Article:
Supreme Court pushes Redskins' name fight back to society
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By STEPHEN WHYNO
WASHINGTON (AP) The Washington Redskins aren't in the clear with their team name just yet, even after the Supreme Court ruled Monday that the government can't block trademarks on the basis that they're offensive.
Supreme Court precedent may help the club in its ongoing legal battle, but the fight over the Redskins moniker will continue in social and business realms. The Redskins, Cleveland Indians with their "Chief Wahoo" logo and other professional and college organizations featuring Native American nicknames and mascots cannot be censored by the U.S. government, but that doesn't take the pressure off.
"Just because the Redskins may believe they're in the clear or the Cleveland Indians or even some collegiate teams (think) they're in the clear, that doesn't mean that those that do business with the team, including its sponsors, are going to take their foot off the gas if they believe change is really required," USC professor of sports business David Carter said. "A positive legal ruling may not yield beneficial business impacts in and around the sports business world because we've seen a heightened sensitivity over the years with this topic."
The Supreme Court found that Simon Tam could trademark the Slants as the name of his Asian-American rock band because it would be unconstitutional for the U.S. Patent and Trademark Office to discriminate against it, citing the First Amendment's free speech protection.
The Redskins have a separate case that had been on hold in federal appeals court while the Slants decision was rendered. Owner Dan Snyder said he was "thrilled" by the ruling, and lawyer Lisa Blatt said it resolves the team's dispute and vindicated its position.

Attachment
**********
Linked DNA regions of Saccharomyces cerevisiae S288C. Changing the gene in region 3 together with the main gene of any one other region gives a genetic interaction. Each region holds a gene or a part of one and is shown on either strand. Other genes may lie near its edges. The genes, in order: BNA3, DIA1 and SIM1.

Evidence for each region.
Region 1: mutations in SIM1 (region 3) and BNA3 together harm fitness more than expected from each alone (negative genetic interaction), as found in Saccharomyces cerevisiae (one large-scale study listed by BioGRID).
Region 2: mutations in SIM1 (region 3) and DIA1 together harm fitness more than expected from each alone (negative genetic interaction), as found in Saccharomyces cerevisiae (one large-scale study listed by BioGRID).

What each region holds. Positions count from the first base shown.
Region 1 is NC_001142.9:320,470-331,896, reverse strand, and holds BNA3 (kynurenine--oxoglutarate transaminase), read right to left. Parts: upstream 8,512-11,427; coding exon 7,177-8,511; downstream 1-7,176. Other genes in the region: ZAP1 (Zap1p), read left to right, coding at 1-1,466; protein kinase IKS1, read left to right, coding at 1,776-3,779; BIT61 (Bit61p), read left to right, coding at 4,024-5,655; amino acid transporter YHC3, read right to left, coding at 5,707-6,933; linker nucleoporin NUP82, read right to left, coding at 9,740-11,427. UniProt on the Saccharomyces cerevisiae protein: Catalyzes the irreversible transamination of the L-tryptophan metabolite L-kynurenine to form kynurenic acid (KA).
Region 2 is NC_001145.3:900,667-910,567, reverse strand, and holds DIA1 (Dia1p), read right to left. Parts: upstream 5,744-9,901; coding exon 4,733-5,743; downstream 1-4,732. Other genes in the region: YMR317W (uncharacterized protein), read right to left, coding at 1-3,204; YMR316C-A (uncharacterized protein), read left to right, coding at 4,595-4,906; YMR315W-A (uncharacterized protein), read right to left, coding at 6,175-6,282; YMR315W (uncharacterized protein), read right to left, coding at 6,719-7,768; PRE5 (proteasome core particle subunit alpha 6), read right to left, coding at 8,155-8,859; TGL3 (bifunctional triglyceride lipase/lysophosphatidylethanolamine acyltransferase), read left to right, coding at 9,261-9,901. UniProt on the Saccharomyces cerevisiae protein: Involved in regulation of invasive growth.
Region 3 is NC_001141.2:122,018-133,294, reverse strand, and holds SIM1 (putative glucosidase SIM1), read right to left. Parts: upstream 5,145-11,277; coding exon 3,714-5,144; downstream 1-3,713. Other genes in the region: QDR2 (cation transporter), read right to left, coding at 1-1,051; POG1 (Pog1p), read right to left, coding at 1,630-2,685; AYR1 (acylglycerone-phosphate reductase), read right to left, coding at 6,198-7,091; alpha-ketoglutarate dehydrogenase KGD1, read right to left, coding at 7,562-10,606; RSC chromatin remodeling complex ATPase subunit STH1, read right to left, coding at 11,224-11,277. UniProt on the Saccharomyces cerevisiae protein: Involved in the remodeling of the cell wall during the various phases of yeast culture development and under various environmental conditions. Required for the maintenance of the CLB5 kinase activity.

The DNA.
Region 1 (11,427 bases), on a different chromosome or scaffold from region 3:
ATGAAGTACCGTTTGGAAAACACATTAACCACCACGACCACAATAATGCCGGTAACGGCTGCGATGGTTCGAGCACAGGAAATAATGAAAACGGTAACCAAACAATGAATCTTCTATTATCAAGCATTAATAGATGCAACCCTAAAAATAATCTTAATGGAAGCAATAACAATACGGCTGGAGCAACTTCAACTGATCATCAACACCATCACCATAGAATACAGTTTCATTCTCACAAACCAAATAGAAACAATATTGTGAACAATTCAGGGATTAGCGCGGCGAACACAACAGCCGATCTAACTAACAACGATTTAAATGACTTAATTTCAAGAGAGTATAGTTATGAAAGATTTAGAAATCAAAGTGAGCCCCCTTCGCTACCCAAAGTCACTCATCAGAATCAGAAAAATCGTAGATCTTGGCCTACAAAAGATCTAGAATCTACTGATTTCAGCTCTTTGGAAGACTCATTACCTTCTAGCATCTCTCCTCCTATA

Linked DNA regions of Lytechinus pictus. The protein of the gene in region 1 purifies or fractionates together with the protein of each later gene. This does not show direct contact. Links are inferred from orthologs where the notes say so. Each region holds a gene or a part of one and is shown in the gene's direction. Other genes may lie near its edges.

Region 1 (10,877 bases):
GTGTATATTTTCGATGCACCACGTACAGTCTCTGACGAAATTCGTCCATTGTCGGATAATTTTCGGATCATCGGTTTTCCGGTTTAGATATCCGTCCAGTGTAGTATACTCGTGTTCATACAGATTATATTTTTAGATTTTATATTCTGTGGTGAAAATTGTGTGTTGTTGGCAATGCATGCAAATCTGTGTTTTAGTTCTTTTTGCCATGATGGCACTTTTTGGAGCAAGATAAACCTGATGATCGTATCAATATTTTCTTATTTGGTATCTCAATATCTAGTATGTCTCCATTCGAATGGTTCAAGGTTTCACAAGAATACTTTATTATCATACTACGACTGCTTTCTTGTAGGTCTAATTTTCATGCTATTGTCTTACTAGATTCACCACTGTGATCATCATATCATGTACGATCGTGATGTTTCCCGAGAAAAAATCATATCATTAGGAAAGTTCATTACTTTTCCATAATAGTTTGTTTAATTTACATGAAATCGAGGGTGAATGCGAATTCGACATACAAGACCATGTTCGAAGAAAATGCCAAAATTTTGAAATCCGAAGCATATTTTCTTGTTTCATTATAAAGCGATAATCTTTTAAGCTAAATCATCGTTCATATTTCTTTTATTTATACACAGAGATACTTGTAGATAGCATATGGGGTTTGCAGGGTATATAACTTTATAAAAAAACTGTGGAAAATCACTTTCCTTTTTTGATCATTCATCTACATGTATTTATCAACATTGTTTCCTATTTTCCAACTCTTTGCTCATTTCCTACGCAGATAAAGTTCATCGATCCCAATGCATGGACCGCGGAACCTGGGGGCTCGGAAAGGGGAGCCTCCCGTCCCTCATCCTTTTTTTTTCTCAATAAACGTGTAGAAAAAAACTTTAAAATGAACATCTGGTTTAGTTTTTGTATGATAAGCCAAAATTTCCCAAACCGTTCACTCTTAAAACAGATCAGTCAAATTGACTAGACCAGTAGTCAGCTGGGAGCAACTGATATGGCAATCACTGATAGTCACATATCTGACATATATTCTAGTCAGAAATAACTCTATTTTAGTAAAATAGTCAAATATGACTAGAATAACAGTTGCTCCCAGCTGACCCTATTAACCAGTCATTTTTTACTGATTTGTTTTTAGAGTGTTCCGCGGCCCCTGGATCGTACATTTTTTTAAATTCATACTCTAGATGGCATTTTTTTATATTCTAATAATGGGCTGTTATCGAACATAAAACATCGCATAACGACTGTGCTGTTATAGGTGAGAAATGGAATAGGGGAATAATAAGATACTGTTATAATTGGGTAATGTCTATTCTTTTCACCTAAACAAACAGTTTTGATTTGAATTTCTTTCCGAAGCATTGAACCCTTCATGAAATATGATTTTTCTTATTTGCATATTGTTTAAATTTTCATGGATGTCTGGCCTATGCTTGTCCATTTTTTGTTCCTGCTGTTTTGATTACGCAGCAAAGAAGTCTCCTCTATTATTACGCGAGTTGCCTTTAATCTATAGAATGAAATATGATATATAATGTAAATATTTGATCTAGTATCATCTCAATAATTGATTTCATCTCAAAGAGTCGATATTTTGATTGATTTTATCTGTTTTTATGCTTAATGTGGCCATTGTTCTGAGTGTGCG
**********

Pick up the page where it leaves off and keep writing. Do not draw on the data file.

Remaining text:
St. John's University intellectual property law center director Jeremy Sheff said while the Supreme Court has essentially shut the door on legal challenges to the Redskins name, "there can still be social pressure brought to bear."
The Change the Mascot campaign released a statement saying it never believed this would be settled in a courtroom. But just as the Indians receive blowback for Chief Wahoo and schools like the University of North Dakota, Miami of Ohio and others moved away from Native American mascots, public opinion won't simply sway one direction because of the Supreme Court's decision.
"That doesn't necessarily reflect what people in the marketplace feel, so if students at a university don't like their slogan, mascot or trademark and/or the marketplace - those who purchase tickets or support the athletic programs or the university in general - I think will still be a driver on what is acceptable and what is not," said Brian LaCorte, a Phoenix-based lawyer for Ballard Spahr. "It will become I think a point for the consumer marketplace to define parameters."
Last September, Forbes said the Redskins were the fifth-most valuable team in the NFL at $2.95 billion. As Carter pointed out, "The Redskins are a historic, an endemic brand, a presence" in the Washington area, and neither their name nor their lack of recent playoff success has hurt their popularity.
A recent Washington Post poll found that 90 percent of 504 Native Americans surveyed nationwide did not think the Redskins name was offensive, and that likely had more sway on the opinions of undecided people than the Supreme Court ruling. The next place for this argument very well may be the team's effort to get a new stadium, and Carter said politicians could use it as a part of the negotiation if taxpayer money is involved.
"If Daniel Snyder wants to get any public dollars for a new stadium, the likelihood of him being able to accomplish that in this environment is really slim until or unless he changes the name of the team," Carter said. "I think it's going to boil down to money and what will the trade-offs be."
If Virginia, the District of Columbia or Maryland approve public money for a new Redskins stadium, Carter said that would be considered "a tacit endorsement that it is OK to keep the name."
Updated June 20, 2017